Germany's Left party has announced plans to fill a sudden leadership vacuum. Observers were left to speculate about the effects of the move on the party - and on the overall health of the country's left wing.
Is it time for the Left party and SPD to join hands?
The far-left Left party has chosen two relative unknowns - Gesine Loetzsch and Klaus Ernst - to fill the vacuum left by the departure of its colorful, and powerful, co-leader Oskar Lafontaine. Some say the move could make room for new alliances that would push Germany's struggling left wing back into national leadership.
Firebrand socialist Lafontaine stepped down on January 23, citing ill health; the 66-year-old has been fighting prostate cancer since 2009. The Left party's other co-leader, Lothar Bisky, is also retiring.
Change on the horizon?
The charismatic Lafontaine, for decades part of the Social Democratic Party (SPD), crossed over - some would say defected - to the Left party in the 1990s. Since then, resentments between party leaders have prevented any hopes of a coalition. But a left-wing coalition is just what the SPD needs to unseat Angela Merkel's center-right government in the next federal election.
A new duo will lead the Left party
After the recent shakeup, however, some are saying its time for a change. Last Sunday, eight younger politicians from three opposition parties - the Left, the Social Democrats and the Greens - jointly published a call in the Frankfurter Allgemeine newspaper for the parties to work together.
SPD leader Sigmar Gabriel dismissed suggestions that the departure of Lafontaine might make a leftist alliance possible. Gabriel said the SPD had to rejuvenate itself from within and not turn to outside help.
New generation, new sentiment
Yet Nils Diedrich, a retired political scientist at Berlin's Free University, told Deutsche Welle that now that the polarizing Lafontaine is out of the picture, a long-term alliance across Germany's center-left spectrum is not impossible.
"Younger people are searching for a new cooperation within the left, not only between Social Democrats and the Green Party, but also including the left-wing party," Diederich said.
According to Diederich, voter sentiment has changed in the past half-year, since the Social Democrats' grand coalition with Merkel's conservatives fell apart in last October's federal election.
Sunday's published call by leftist dissenters, with their demands for ecological energy policies and a more just social welfare system, is an indication of the shifting landscape.
"I think it will be possible to have a coalition, because there are tendencies in the Left party to a more realistic and non-fundamentalist policy and this makes [it] possible to compromise about the differences in the programs of the parties," Diederich said.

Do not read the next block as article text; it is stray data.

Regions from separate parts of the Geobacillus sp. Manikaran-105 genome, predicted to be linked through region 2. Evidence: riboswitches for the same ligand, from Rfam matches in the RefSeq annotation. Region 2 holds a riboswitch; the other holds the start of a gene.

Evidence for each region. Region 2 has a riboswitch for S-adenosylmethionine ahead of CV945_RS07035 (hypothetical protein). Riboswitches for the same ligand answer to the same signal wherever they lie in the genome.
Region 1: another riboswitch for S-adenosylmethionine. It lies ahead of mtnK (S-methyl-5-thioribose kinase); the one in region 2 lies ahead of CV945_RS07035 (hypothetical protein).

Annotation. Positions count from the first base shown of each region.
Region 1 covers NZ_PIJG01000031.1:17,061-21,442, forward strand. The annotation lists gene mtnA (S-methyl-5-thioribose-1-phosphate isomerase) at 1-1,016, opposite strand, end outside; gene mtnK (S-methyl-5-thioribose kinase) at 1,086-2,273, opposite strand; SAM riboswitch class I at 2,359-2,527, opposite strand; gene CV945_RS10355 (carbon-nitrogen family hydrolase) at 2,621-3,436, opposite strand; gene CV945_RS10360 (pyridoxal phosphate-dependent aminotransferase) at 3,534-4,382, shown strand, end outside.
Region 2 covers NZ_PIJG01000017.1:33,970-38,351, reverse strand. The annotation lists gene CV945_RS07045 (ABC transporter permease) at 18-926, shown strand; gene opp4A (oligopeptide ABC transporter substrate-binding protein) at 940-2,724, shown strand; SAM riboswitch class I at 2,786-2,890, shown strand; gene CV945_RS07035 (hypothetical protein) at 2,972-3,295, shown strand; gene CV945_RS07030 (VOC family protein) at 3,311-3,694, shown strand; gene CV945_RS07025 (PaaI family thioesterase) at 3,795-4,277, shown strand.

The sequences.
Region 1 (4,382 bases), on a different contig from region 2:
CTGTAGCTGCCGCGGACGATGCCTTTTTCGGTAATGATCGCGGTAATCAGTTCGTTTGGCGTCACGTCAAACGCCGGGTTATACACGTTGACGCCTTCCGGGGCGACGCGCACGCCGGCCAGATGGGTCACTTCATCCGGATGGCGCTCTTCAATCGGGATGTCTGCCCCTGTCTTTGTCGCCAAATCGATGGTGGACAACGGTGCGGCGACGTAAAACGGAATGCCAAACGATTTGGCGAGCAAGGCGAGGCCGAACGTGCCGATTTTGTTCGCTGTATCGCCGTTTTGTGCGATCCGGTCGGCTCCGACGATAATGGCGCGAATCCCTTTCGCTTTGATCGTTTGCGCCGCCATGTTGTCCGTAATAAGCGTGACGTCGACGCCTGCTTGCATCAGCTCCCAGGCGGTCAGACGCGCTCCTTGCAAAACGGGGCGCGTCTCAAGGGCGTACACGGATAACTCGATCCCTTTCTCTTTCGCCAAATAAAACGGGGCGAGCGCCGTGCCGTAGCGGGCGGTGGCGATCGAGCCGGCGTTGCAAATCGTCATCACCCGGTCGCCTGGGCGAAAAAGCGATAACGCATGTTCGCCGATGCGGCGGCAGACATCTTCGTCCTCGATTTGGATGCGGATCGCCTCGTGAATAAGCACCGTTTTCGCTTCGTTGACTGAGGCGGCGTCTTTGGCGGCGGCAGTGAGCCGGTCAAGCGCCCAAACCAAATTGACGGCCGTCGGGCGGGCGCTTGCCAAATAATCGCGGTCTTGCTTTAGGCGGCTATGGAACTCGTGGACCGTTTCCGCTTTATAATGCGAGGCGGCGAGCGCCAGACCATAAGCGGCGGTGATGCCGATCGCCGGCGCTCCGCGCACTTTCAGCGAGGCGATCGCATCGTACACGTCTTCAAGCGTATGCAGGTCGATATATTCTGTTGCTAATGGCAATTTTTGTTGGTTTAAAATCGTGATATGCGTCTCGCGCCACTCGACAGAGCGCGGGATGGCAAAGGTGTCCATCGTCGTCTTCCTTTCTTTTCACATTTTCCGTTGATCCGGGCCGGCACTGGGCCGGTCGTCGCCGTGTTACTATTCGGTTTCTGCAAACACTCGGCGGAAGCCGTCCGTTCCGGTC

And speaking to the Guardian newspaper, Rico Gebhardt, the leader of the Left party in Saxony, also said he felt that Lafontaine's resignation opened the way for future cooperation between the Left, the SPD and the Greens.
Growth of the Left party
"Lafontaine was one of the reasons the SPD rejected this, but now we have to see how the Left and the SPD position themselves, and I see room on both sides," he said.
Lafontaine has managed to turn the Left party into a major political force in Germany. Its growth has dealt a particularly hard blow to the SPD, which is currently trailing poorly with only about 23 percent in voter surveys. Meanwhile, under Lafontaine, the Left gained seats in the Bundestag and is represented in 13 of Germany's 16 state parliaments.
Popular Lafontaine stepped down to focus on other things
Still, Gero Neugebauer, also a political scientist at the Free University in Berlin, commented that electing a duo to lead the party showed its inherent weakness. It is a party "at the edge of disarray," he says, and one that is severely fractured along east-west German lines - and now it has a leader to cater to both those constituencies, instead of the single strong leader that it needs.
Party in need of a platform
He also criticized the Left party's inability to create a platform, saying they were supposed to approve one as far back as 2008. "I think they'll be lucky if they finish in 2012," he said.
And he says he believes rapprochement between the Left and the SPD is unlikely anytime soon. Should it get closer to the party once led by "Red Oskar," as Lafontaine is known, the SPD would risk either alienating a portion of its current membership, or it would become a target for right-wing attacks ahead of key regional elections,
As for the newly elected Left duo, he said, "the SPD leadership doesn't have a plan for how to deal with this. Until they know the Left party's positions definitively, they will keep their mouths shut."
Author: Jennifer Abramsohn/Ian Johnson
Editor: Nancy Isenson